Being lucky enough to have more time than usual for our visits to South Africa, we added on a trip to Namibia and Botswana. From Cape Town we flew to Windhoek, the capital of Namibia, where we hired a vehicle and headed north to Etosha National Park. Etosha is dominated by a huge salt pan but has plenty of wildlife in the areas you can access in your vehicle. Our first afternoon travelling from the entrance at Okaukeujo was productive for birds and other animals.
We spent one night at Halali camp and the waterhole at the camp delivered some special sightings, including African Elephants drinking, a Black Rhino and a group of the endemic sub-species of Black-faced Impala.
Halali is a lovely old-fashioned camp with chalets as well as a campsite. It proved a good spot for birding, with a couple of interesting new species added to my list (the Wood-Hoopoe and Hornbill), as well as a few old friends.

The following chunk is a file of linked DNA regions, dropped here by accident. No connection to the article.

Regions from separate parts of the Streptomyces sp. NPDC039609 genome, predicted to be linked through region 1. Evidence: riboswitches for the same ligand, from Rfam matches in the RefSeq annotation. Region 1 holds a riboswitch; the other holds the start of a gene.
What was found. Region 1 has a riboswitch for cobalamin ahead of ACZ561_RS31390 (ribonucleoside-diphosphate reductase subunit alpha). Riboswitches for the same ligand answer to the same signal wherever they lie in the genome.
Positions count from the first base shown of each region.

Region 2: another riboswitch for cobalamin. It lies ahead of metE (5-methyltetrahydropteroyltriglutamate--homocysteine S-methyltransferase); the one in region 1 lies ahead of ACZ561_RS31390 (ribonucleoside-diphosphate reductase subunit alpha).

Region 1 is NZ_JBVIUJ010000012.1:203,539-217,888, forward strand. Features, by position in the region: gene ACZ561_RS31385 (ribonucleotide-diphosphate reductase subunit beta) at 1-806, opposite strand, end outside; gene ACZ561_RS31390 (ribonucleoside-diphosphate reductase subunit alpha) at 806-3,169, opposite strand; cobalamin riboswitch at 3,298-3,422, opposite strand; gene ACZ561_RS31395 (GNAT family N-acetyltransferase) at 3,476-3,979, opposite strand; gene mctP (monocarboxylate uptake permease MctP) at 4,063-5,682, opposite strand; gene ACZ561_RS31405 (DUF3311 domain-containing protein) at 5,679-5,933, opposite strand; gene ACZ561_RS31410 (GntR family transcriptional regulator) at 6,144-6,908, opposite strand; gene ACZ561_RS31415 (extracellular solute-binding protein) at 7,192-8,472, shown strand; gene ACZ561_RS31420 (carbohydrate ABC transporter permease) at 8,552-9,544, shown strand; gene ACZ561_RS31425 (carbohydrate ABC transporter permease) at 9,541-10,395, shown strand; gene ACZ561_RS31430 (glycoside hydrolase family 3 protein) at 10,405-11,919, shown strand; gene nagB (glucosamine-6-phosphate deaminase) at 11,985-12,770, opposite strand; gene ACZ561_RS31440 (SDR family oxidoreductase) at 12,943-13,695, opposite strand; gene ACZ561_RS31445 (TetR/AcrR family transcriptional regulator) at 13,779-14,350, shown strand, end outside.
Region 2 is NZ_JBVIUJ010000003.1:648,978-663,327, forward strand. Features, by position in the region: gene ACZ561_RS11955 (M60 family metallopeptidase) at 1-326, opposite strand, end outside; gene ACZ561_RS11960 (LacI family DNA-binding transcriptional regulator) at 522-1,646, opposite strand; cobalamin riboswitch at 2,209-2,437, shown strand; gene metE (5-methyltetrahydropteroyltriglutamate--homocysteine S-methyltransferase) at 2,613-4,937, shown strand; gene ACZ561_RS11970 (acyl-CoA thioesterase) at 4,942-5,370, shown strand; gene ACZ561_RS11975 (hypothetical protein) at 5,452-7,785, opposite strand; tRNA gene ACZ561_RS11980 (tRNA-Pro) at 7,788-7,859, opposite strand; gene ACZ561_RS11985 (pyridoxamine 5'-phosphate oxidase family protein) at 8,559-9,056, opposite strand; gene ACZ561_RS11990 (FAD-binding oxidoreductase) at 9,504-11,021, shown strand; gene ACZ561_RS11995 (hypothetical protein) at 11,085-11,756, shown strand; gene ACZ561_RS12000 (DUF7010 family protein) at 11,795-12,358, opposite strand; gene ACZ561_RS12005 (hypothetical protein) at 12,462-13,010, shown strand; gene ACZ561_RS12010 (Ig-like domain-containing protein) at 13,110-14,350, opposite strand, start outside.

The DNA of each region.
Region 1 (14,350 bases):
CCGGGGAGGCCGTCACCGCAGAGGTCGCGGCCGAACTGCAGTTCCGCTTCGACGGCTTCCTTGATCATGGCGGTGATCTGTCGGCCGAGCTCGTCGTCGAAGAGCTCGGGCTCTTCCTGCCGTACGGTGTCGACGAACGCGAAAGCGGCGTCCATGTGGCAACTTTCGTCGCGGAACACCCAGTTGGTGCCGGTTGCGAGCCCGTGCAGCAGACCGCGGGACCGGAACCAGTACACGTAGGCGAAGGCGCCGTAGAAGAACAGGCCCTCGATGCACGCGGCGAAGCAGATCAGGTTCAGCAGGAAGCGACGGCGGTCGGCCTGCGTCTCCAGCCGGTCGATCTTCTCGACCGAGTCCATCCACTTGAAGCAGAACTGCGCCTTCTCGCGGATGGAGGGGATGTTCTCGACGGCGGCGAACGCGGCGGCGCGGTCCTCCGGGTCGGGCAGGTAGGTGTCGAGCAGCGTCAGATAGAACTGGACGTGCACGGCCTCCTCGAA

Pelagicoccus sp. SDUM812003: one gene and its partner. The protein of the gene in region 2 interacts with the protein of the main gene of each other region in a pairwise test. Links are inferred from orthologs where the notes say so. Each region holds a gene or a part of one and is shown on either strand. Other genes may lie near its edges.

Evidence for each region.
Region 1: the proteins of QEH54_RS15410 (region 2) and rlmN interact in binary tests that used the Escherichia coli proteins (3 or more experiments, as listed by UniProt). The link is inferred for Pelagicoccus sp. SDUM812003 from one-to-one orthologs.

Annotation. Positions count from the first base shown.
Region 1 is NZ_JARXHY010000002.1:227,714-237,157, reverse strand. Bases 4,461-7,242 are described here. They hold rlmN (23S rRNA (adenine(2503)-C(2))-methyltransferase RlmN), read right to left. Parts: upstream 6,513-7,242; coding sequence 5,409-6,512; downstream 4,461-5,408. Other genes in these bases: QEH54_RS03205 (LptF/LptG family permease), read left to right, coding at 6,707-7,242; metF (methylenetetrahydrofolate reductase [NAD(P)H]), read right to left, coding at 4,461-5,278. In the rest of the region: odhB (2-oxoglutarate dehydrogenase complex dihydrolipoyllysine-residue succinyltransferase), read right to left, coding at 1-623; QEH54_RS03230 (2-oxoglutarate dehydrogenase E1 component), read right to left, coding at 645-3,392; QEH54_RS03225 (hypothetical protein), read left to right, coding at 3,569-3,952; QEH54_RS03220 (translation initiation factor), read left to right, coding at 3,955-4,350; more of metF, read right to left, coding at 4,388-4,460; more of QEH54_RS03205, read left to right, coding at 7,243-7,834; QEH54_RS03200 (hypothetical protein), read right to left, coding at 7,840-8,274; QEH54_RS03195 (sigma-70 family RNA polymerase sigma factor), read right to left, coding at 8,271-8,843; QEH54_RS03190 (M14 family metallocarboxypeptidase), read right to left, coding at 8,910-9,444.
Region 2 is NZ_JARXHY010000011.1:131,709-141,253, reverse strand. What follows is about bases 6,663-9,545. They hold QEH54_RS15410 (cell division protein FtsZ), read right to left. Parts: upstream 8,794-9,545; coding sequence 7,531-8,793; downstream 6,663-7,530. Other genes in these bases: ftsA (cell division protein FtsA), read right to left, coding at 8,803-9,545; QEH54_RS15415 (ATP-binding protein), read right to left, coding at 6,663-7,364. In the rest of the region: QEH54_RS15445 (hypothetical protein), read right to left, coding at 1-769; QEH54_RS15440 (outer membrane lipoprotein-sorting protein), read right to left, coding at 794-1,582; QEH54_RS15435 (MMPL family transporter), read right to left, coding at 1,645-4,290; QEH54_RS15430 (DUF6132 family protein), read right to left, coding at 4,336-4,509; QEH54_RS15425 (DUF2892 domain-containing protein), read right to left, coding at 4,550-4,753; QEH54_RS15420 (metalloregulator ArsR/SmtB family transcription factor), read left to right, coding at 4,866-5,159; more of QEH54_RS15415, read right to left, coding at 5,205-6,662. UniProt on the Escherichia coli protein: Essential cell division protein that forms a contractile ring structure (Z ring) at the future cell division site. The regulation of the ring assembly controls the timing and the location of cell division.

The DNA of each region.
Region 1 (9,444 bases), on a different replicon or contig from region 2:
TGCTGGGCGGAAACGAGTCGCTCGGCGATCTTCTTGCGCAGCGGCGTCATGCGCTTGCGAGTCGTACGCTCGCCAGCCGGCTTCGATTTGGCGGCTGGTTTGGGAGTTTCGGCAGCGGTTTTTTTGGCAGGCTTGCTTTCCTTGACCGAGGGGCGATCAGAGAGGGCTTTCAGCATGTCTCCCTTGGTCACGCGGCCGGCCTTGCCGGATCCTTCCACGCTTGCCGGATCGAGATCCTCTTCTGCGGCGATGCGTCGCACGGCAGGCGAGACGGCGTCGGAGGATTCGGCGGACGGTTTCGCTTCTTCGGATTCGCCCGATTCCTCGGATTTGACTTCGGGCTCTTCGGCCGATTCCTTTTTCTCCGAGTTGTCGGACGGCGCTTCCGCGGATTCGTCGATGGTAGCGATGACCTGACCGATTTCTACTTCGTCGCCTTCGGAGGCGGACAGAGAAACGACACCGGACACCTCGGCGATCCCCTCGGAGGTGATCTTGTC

On the trip from Halali to Namutoni we had some good elephant sightings (they are so pale, presumably from the dust) and saw quite a bit of other game on the edge of the pan. Conditions were a bit challenging for photography, with bright sun and strong shadows, and the glare from the pan.
Namutoni has changed a bit since I was last there ( a very long time ago) with the accommodation more upmarket (but not in a hugely successful way) and other things, like the old German fort, rather rundown. A drive around Fisher’s Pan was interesting (not the best season for birding, sadly) and we did find a couple of Damara Dik-dik just as we headed back to camp before the evening gate closure.
Being winter, it was quite chilly overnight and we had to waste some time the next morning waiting for the fuel pumps to be able to deliver diesel, so I found a few subjects warming up in the sunshine inside the camp environs. Then farewell to Etosha, until next time (I hope).